Letter to the editor: Jim Merkel

Land-based Concentrated Aquatic Feeding Operations haven’t fared so well

Mon, 07/19/2021 - 1:00pm

As the Belfast City council attempts to seize land through eminent domain to build a fish factory, council members should take note that these untested land-based Concentrated Aquatic Feeding Operations (CAFO) haven’t fared so well. 

First, in 2018, just as our city council emerged from months behind closed doors with Nordic Aquafarms, a similar operation, VeroBlue, in Webster City, Iowa, went bankrupt leaving over 70 companies, many of them local businesses, with $100 million in unpaid bills.

Creditors included Webster City itself, and Hamilton County. Promised tax relief and jobs never materialized. The comments page for the articles in local papers told of an angry, misled and lied-to public.

In April, 2021, the Norwegian owned Atlantic Sapphire in Florida experienced several mass die-offs totaling over 800,000 dead fish at its 160-acre industrial operation.

At the same facility, three workers were hospitalized, also in April 2021, after being overcome by fumes from an unknown gas, according to Seafood Source.

Several months later in Maine, LD-1473, a bill likely written, at least in part, by the aquaculture industry, would have exempted the entire industry from Maine’s Uniform Building and Energy Codes, was introduced in the legislature. The bill failed in committee, but it forecasted the risks to workers, animal welfare and the ecosystem when an industry unduly manipulates public processes.

On July 9, 2021, Atlantic Sapphire’s facility in Denmark had a mass die-off, losing 17 percent of the facility’s fish -- 880,000 pounds.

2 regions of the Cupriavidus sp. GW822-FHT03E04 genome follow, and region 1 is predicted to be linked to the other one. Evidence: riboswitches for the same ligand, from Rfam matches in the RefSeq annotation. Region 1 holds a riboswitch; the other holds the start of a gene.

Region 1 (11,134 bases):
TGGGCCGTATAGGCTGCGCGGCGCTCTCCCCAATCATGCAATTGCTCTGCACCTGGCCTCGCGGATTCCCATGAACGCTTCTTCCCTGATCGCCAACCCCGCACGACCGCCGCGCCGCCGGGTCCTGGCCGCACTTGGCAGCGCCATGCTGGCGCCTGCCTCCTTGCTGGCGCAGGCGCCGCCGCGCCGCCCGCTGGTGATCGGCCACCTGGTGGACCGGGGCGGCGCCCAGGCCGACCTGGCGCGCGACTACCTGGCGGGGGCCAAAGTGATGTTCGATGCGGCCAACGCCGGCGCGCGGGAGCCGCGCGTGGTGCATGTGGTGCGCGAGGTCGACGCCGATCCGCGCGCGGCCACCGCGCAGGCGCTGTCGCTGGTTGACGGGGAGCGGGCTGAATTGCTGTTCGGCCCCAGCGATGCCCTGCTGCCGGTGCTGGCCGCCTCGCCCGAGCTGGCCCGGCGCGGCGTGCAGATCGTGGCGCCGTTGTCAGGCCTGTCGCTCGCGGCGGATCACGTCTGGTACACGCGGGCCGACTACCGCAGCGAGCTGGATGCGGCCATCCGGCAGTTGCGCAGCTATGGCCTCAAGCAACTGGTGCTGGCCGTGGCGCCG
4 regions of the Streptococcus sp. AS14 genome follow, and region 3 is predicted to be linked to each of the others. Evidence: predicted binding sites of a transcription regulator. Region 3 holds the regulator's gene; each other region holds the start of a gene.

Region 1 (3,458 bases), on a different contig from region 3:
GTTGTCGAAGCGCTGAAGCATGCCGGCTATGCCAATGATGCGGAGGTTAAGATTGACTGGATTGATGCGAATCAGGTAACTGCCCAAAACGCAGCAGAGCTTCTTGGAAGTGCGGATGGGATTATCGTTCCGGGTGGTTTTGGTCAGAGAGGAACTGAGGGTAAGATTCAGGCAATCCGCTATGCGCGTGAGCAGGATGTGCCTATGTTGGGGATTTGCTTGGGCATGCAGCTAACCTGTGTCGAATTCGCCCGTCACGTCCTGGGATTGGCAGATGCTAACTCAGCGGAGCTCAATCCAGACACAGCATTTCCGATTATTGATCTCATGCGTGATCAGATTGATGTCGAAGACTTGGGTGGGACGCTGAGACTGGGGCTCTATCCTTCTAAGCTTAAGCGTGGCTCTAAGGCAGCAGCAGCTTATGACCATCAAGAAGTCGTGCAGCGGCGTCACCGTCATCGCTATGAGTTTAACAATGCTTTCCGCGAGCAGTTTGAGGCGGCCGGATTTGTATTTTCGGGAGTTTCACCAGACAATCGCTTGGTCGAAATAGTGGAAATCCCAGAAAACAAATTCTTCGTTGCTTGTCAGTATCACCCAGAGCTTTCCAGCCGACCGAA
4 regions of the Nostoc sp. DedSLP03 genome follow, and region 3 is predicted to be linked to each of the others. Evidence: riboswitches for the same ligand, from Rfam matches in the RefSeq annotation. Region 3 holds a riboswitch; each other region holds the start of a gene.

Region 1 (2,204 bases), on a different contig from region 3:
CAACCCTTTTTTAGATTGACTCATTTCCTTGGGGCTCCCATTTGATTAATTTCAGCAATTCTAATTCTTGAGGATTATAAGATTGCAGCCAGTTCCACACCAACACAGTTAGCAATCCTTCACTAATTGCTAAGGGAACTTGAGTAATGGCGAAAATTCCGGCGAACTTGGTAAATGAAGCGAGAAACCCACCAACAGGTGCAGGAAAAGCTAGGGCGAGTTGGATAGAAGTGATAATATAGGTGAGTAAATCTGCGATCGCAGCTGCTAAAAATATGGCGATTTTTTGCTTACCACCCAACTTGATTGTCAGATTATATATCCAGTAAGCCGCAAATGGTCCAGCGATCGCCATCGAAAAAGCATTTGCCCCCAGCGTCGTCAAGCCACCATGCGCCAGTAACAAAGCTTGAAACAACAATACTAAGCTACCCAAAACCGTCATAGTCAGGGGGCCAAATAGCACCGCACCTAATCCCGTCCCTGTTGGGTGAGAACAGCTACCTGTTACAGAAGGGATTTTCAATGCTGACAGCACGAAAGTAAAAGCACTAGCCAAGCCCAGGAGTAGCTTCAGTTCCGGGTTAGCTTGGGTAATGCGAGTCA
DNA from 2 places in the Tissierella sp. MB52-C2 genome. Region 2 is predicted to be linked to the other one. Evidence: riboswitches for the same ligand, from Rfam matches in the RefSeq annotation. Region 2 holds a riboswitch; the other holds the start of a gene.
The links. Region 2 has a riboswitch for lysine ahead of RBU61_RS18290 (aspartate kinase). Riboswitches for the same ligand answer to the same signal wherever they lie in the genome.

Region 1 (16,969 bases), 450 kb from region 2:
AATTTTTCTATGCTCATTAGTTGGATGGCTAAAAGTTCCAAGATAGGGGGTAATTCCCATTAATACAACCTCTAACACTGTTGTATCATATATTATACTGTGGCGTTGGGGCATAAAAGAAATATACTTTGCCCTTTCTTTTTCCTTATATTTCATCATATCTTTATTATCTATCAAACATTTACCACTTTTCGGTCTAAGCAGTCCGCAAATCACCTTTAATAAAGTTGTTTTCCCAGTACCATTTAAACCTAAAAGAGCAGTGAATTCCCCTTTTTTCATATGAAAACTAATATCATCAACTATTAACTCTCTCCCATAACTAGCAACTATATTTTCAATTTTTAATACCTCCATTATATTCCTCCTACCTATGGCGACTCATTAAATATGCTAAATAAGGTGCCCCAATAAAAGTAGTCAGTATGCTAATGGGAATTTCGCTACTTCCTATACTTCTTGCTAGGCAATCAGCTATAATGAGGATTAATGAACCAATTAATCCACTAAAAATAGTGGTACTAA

The Fish Site reported the company suffered a loss of $3 million after expected insurance proceeds. The company’s website states “Blue is the new green.” 

This is the same greenwashing our city council fell prey to by venture capitalists. With meetings full of citizens doing due diligence, hundreds of letters, exposing risks to fishery recovery, the lobster industry, ground water, carbon budgets, the Little River, Bayside and Belfast beaches, and more, our council members chose an echo chamber with the applicant.

As a taxpayer, I object to the City spending untold thousands in staff time and legal fees working in secret, playing a chess game against the public’s interest and then pretending they are taking this risk in the public’s interest. Mayor Eric Sanders said. “I can personally think of no better gift to future generations.”

If the Mayor can’t think of a better gift to your kids than 7.7 million gallons of effluent per day to swim in, I urge him to think harder.

Jim Merkel lives in Belfast.